Former CVS Caremark Chairman Mac Crawford has launched a health care turnaround firm.
Crawford and Wilbur L. Ross Jr., CEO of New York private equity firm WL Ross & Co., have created Crawford-Ross, a joint venture designed to co-invest in and restructure health care companies, particularly those challenged by industry changes created through the Patient Protection and Affordable Care Act.
Ross said his firm — which has sponsored more than $10 billion in private equity transactions in its 10 years — is prepared to "invest more than $1 billion" to support Crawford and his team as the venture works to build a major position in the health care industry.
"Given [Crawford’s] track record in successfully restructuring and operating health care businesses, he is the executive best positioned to find and capitalize on opportunities created by the turmoil caused by the recent health care legislation," Ross said.
Crawford led then Nashville-based Caremark as CEO before its acquisition by CVS Corp., growing the business from its roots a debt-heavy physician practice management company Med Partners to a $37 billion pharmacy benefits management firm.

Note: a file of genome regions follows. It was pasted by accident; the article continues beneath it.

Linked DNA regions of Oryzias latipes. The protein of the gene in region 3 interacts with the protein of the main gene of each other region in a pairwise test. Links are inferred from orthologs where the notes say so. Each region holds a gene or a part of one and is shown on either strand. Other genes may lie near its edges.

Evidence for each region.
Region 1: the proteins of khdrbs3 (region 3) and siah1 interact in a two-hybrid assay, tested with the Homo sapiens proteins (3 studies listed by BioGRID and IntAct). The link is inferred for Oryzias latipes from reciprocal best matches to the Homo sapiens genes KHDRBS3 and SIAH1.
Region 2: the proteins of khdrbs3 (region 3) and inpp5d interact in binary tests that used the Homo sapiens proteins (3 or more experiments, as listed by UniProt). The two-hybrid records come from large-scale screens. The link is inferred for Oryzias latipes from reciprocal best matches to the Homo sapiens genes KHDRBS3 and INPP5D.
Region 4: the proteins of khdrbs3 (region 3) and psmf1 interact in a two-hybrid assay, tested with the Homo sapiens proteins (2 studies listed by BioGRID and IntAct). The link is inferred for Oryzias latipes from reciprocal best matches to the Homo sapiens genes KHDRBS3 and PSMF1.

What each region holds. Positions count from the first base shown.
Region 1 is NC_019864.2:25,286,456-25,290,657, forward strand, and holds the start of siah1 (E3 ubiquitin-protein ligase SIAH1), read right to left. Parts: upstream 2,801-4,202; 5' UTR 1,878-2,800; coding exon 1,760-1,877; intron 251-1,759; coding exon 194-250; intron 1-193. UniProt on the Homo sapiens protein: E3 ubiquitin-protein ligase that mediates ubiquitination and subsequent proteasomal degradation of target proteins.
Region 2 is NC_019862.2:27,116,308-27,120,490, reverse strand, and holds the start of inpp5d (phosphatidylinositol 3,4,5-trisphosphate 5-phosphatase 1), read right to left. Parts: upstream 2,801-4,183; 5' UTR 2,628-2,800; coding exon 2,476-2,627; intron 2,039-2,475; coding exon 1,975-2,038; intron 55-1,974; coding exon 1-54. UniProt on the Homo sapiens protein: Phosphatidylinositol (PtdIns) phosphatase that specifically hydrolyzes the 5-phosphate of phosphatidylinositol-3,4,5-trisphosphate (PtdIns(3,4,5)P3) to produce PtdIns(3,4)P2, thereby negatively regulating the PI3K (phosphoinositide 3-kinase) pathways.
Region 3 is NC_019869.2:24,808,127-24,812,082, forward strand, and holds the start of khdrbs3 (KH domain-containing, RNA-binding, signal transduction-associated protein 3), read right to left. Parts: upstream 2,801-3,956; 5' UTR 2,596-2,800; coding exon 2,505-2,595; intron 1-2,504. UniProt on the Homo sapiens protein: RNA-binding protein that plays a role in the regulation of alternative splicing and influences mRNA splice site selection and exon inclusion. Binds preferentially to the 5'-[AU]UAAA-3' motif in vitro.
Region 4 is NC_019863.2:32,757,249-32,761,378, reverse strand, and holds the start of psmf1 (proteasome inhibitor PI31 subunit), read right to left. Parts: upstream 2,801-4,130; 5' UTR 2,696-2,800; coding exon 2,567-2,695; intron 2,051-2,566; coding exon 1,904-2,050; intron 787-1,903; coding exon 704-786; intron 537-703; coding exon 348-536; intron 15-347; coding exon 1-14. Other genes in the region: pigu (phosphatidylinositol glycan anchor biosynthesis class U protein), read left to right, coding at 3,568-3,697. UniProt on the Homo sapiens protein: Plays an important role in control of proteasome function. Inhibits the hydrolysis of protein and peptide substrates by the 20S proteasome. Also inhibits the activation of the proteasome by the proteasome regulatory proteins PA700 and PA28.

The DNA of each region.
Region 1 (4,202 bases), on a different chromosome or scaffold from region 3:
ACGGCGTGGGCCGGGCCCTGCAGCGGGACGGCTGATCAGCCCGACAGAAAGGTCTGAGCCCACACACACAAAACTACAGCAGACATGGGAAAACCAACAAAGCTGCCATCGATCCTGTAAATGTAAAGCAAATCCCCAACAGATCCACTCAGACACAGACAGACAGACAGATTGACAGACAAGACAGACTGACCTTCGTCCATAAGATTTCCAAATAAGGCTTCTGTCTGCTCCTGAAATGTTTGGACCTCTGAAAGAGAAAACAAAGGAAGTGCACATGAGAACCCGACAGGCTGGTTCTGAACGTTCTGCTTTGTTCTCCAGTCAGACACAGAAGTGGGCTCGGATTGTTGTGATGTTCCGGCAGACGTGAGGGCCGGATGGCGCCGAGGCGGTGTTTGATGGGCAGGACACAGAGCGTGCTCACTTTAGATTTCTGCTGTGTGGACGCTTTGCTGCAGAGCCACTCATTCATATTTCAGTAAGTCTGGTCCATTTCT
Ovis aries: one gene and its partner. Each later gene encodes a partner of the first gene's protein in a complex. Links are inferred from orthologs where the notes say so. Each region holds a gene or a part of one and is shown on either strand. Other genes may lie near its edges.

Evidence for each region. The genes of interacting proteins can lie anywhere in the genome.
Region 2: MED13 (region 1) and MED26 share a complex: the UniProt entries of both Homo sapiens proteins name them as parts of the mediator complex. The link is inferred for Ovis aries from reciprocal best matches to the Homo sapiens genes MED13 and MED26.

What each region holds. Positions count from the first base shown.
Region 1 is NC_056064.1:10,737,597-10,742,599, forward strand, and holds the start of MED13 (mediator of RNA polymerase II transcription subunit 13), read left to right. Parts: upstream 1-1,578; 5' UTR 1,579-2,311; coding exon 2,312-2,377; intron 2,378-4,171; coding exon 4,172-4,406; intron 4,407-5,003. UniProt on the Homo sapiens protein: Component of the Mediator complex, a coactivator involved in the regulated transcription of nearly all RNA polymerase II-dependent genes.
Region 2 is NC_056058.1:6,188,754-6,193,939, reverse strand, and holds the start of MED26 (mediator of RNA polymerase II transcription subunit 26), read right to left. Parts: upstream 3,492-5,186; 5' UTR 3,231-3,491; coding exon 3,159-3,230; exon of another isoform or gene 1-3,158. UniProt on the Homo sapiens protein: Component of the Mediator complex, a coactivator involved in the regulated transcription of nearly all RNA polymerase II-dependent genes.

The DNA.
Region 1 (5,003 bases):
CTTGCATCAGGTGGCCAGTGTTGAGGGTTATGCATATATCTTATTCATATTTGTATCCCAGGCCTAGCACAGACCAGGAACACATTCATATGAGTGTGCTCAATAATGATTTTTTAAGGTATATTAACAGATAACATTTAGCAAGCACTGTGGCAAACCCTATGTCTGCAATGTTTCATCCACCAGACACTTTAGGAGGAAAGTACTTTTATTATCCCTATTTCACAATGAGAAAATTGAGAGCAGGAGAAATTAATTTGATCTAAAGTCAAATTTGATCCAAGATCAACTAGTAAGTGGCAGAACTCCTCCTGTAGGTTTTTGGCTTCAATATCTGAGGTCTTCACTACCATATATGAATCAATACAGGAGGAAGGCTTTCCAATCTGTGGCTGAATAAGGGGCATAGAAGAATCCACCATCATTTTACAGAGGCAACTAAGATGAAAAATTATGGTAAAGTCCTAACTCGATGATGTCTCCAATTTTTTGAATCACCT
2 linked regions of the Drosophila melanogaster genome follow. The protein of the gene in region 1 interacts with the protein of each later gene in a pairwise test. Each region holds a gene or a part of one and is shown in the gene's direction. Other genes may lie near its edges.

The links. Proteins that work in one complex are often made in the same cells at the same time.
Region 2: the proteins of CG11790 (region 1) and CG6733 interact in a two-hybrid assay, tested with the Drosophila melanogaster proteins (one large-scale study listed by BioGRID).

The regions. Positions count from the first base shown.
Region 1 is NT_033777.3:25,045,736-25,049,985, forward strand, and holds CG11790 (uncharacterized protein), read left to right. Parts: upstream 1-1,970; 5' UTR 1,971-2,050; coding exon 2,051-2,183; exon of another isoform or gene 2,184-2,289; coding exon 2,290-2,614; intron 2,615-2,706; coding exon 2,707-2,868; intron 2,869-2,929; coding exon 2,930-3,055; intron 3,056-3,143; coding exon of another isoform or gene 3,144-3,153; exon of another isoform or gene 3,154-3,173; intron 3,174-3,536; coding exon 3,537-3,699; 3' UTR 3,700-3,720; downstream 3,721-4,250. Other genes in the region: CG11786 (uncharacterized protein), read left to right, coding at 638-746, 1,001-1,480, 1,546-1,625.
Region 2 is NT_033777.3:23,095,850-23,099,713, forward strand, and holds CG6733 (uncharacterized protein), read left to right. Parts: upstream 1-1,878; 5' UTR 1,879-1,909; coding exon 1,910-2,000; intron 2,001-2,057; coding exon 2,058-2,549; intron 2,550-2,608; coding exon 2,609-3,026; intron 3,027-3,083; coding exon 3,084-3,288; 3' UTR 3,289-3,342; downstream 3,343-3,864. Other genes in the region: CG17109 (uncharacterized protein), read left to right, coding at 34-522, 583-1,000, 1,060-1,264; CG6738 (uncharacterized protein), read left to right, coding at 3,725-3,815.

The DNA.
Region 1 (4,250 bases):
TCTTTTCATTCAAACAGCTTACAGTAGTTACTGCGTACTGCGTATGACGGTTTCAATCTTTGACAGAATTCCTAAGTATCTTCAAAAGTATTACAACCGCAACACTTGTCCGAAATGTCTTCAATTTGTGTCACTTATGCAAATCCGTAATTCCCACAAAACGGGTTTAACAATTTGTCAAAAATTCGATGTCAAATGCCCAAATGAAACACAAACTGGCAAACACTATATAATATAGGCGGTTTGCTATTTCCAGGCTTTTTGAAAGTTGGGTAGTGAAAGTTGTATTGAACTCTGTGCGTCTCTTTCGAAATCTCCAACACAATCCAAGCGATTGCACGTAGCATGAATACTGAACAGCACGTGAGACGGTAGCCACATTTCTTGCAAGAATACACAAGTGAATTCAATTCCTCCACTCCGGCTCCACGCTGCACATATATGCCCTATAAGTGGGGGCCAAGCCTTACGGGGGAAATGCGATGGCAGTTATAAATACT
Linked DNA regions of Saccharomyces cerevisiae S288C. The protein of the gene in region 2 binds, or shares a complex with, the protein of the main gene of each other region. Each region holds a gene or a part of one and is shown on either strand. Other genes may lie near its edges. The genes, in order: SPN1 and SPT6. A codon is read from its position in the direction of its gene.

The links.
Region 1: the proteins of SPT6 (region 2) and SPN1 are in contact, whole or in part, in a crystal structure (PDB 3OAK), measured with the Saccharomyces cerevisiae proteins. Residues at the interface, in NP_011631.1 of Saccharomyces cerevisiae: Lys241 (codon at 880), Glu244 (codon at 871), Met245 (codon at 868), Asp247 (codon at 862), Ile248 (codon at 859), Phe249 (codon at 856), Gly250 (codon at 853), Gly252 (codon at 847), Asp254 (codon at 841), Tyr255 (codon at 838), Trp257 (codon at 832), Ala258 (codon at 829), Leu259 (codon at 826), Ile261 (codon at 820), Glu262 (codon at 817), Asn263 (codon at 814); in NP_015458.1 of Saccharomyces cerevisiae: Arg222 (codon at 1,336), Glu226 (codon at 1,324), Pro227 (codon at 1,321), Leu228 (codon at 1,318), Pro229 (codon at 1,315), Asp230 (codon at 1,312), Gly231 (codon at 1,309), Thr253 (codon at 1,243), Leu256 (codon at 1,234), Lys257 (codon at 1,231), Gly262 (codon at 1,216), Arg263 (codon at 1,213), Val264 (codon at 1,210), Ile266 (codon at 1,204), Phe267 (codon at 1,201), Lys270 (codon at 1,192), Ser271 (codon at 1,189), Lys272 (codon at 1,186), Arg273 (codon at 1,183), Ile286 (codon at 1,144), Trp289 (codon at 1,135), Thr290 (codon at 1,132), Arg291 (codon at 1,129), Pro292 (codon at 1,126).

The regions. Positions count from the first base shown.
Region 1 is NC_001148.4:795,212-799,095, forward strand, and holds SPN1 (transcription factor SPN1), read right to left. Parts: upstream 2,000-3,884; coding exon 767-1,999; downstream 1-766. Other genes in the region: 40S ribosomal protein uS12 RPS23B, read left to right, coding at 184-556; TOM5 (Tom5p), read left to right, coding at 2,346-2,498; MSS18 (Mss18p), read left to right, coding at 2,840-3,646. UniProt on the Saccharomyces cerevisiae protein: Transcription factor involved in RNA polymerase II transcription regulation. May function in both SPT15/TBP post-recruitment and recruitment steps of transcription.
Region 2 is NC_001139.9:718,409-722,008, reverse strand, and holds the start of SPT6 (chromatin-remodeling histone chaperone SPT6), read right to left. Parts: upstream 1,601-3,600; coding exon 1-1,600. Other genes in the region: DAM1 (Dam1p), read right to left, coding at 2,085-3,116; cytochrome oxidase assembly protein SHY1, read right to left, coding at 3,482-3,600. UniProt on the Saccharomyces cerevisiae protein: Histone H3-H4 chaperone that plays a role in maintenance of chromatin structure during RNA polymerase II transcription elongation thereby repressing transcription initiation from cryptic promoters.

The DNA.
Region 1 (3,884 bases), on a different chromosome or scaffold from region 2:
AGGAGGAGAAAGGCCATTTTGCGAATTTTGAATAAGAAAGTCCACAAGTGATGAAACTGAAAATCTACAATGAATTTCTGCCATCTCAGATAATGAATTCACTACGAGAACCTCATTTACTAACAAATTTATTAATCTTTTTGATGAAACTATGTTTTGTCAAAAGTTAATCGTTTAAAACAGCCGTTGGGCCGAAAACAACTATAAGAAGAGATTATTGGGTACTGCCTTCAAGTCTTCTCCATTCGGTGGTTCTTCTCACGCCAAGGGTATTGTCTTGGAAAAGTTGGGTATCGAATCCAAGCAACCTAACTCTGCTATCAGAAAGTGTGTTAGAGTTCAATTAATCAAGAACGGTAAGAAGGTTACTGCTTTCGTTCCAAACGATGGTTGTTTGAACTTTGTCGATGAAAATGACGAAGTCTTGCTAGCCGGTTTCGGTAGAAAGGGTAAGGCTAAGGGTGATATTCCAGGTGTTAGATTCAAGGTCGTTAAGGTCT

After leaving his post on the CVS Caremark board, Crawford formed Brentwood-based turnaround and advisory firm CrawfordSpalding  with his son Drew and Caremark’s former executive vice president of strategy, Bill Spalding. A spokesman for Crawford said he will continue to be based in Nashville, spending most of his time with Crawford-Ross but staying involved with CrawfordSpalding.
In a statement, Crawford said he and his team are "excited to join forces with such a distinguished private equity firm at this pivotal time for the health care industry."
"The pending structural changes in the industry will create new winners and losers, and I am eager to play a major role in adapting to this challenging environment," Crawford said.
Ross, in a conversation with NashvillePost.com Wednesday afternoon, said the new venture will focus primarily on health care services and distribution companies. "Health care is 60 percent of the economy," he said, "so there should be large opportunities."